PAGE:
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Title: Essays on the macroeconomic impact of trade and monetary policy
Author: Lisicky, Milan
ISNI:       0000 0004 2735 4597
Awarding Body: London School of Economics and Political Science (University of London)
Current Institution: London School of Economics and Political Science (University of London)
Date of Award: 2012
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My thesis consists of three chapters. The aim of the first two chapters is to investigate the linkages between trade and the cross-country comovement and volatility of GDP growth, while the last chapter is an independent study on how the optimal design of monetary policy depends on the share of labour- and capital-intensive sectors. The first chapter develops a framework to study the effects of international trade on GDP comovement. Using a standard trade-theoretical approach, I first show how the comovement between any pair of countries is linked to shocks affecting both the two countries bilaterally and all other countries. Secondly, I use a calibrated version of the model to assess the importance of the bilateral channel relative to the role of linkages with all other countries. The second chapter investigates whether and how openness to trade may affect macroeconomic volatility. While greater openness provides a powerful channel for transmission of foreign disturbances, it also lowers the exposure to domestic shocks. My co-authors and I show that as long as the volatility of trading partners and covariance of shocks across countries are not too large, trade can act as a channel for the diversification of country-specific shocks and in that way contribute to lower volatility. The third chapter examines what is the optimal measure of inflation in a two-sector economy with nominal frictions, where sectors differ in labour intensity. I find that a welfare-oriented central bank should follow more closely the developments in the less labour-intensive sector. The source of this bias is traced back to a greater sensitivity of the marginal product of labour in that sector, so that output dispersion caused by nominal rigidities generates higher efficiency losses where labour is relatively less abundant.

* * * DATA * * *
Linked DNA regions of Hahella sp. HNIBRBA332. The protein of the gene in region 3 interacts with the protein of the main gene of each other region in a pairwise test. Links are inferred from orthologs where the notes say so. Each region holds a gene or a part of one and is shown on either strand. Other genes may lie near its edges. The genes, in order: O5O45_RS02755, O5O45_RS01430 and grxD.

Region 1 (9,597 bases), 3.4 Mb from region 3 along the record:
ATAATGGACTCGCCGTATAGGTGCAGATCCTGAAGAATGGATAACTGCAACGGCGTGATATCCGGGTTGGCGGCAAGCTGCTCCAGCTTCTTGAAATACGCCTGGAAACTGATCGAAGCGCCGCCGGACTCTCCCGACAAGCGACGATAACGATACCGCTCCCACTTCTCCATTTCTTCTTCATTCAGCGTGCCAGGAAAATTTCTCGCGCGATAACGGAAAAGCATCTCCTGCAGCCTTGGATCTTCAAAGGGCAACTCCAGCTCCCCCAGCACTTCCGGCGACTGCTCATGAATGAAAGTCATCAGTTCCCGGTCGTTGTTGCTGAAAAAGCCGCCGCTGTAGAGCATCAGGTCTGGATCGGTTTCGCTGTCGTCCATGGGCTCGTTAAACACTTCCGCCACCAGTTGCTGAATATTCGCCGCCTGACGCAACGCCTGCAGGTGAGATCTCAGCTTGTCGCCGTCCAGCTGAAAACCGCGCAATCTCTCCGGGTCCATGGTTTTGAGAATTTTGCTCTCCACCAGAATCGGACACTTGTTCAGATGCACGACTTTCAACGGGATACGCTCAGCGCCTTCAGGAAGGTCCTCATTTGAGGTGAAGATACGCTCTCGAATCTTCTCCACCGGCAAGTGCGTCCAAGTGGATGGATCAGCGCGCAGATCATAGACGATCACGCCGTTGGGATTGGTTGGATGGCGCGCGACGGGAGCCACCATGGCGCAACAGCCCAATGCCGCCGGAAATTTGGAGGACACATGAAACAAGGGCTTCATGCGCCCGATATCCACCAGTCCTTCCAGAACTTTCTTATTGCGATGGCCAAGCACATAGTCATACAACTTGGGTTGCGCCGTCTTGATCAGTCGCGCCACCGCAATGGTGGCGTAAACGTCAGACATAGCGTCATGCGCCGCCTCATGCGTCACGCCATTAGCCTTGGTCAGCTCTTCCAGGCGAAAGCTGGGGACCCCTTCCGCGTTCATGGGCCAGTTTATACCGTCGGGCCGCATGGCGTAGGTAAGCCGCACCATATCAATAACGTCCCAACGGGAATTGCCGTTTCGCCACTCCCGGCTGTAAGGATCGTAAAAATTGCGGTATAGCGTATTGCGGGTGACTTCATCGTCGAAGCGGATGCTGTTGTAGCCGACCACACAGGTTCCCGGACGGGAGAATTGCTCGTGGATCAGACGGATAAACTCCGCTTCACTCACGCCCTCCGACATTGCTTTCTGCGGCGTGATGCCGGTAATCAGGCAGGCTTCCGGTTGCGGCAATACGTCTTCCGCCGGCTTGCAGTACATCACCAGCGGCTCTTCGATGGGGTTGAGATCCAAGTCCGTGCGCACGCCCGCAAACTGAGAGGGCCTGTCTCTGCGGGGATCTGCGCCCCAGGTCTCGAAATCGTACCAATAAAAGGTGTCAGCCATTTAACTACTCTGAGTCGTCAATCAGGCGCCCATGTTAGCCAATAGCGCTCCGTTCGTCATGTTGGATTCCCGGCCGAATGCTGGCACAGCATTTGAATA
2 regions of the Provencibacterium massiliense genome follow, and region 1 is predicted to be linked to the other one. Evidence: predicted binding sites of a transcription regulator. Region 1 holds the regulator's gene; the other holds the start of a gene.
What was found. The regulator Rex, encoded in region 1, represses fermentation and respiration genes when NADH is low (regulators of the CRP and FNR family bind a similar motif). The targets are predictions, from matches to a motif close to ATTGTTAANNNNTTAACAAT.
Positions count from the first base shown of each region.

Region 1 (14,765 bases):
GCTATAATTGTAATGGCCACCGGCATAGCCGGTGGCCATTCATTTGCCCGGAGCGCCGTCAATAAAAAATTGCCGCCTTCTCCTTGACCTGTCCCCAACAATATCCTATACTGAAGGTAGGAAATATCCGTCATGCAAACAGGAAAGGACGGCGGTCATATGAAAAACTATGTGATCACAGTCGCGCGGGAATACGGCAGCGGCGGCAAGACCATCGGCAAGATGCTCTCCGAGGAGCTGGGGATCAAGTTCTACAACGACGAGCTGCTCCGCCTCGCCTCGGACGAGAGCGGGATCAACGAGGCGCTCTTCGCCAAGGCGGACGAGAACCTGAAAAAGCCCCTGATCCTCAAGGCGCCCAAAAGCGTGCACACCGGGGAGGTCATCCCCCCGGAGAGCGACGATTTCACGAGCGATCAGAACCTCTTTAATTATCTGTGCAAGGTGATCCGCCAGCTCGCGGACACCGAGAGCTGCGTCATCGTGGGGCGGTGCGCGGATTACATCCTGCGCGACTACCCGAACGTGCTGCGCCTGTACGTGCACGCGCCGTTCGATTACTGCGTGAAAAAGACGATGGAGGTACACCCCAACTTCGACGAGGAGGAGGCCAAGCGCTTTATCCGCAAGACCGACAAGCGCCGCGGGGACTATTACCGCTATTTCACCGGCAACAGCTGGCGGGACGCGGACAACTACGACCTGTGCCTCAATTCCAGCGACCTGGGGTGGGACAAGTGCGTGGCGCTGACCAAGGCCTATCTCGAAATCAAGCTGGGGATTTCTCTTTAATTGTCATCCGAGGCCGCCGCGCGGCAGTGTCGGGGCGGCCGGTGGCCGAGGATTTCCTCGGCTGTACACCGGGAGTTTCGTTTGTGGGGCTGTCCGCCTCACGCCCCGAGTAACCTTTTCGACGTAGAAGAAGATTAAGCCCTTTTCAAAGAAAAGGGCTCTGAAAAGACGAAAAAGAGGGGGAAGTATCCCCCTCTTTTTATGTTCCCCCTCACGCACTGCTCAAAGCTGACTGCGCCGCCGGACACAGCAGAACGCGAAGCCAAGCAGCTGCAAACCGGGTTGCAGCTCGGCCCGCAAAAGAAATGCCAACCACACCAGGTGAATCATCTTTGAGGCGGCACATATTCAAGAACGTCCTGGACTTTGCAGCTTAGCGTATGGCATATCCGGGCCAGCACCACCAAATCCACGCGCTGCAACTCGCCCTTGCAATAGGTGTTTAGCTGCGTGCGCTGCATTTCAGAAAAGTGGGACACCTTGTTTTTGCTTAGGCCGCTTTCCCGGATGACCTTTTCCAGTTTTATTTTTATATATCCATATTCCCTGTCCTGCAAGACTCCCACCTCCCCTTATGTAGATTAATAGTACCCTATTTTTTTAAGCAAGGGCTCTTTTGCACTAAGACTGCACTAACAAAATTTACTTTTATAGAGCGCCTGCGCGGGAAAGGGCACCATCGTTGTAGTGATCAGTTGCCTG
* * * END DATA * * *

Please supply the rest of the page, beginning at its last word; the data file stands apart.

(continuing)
Supervisor: Not available Sponsor: Not available
Qualification Name: Thesis (Ph.D.) Qualification Level: Doctoral
EThOS ID:  DOI: Not available
Keywords: JZ International relations